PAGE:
Inasmuch as we had a few extra days to spend in central Europe in mid-July, 1997, we decided to visit the Karsiborska Kepa Nature Reserve in the Swiny Estuary in far NW Poland, near the Baltic Sea and the German border. It is the first reserve of OTOP, the Polish Society for the Protection of Birds, established in 1995 to protect a major breeding ground of the Aquatic Warbler as well as other wetland species. It is also a good area for White-tailed Eagle, another species we wanted to see.
We wrote to OTOP for information in early 1997, but before receiving a response, we learned via the Travigator of the Polish Bird Service run by Maciej Zimowski, who arranges hotel bookings and guide services. Maciej assured us he could book us into a decent nearby hotel in Miedzyzdroje and arrange a suitable guide from Szczecin. Miedzyzdroje is the nearest readily accessible town with a full range of services, ca. 15 km from the reserve; Swinoujscie, although nearer the reserve, is situated on an island accessible only by ferry, and hence inconvenient. Miedzyzdroje is a small but bustling seaside resort with one major tourist hotel, the Amber Baltic, readily bookable by any travel agent. Maciej booked us into the less grand but somewhat cheaper and perfectly acceptable Hotel Slavia. In fact, there are many places to stay in Miedzyzdroje, and it should not be a problem to secure accommodations upon arrival before the height of the holiday season begins in late June.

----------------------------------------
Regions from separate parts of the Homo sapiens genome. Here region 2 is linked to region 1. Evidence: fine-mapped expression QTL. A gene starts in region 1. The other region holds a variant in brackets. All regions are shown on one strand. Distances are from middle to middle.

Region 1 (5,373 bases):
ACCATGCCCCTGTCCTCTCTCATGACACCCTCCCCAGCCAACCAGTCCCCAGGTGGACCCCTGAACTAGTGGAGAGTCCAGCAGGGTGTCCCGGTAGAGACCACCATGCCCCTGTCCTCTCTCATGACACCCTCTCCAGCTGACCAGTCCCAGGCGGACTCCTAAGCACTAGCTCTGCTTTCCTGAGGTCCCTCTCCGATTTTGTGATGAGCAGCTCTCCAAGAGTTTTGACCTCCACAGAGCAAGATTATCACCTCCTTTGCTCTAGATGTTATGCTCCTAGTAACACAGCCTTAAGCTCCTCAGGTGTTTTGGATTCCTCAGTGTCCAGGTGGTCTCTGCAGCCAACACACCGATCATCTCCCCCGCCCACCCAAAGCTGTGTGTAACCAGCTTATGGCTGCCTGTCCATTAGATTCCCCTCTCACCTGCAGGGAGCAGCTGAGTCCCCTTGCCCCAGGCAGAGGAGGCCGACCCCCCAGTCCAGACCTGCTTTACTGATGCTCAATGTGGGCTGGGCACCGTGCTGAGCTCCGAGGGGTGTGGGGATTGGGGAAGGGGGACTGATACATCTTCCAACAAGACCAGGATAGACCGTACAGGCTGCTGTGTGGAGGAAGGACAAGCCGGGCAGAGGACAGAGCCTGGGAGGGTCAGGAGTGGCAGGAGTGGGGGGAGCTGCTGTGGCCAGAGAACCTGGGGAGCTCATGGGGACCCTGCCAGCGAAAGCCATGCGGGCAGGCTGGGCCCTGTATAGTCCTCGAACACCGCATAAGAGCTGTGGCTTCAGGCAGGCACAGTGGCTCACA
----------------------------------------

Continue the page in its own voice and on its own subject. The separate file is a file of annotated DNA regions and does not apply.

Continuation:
We left Berlin in the late afternoon on 15 July in a Budget (Sixt) hire car. Most companies in Western Europe won't allow their cars to be taken into Poland or other eastern European countries, but Sixt would for certain models. We reached Miedzyzdroje (ca. 250 km) in about 3+ hrs. Only one person associated with the Hotel Slavia spoke English, but fortunately he was present when we arrived. The next morning, our guide, Witold Wronski, arrived by train about 8:15 am. He was an interesting fellow, a part-time field ornithologist, who spoke good English and knew the local birdlife very well. We went directly to Karsiborska Kepa, reached by driving west towards the main ferry to central Swinoujscie, then turning south at a small sign to Karsibor just east of the ferry queue. Karsibor is an elongated village across a 1-lane bridge; a sign for the nature reserve is at a road fork about 4 km from the main turnoff. At the fork, bear left for 200 m, and then turn left at another small sign down a track to a small carpark across a short bridge. Witold took us down a footpath towards the southern end of the reserve, then through the reeds to an open area of sedge, where he quickly located a still-singing pair of Aquatic Warblers. We also had many Reed, Sedge, and Marsh Warblers in the area.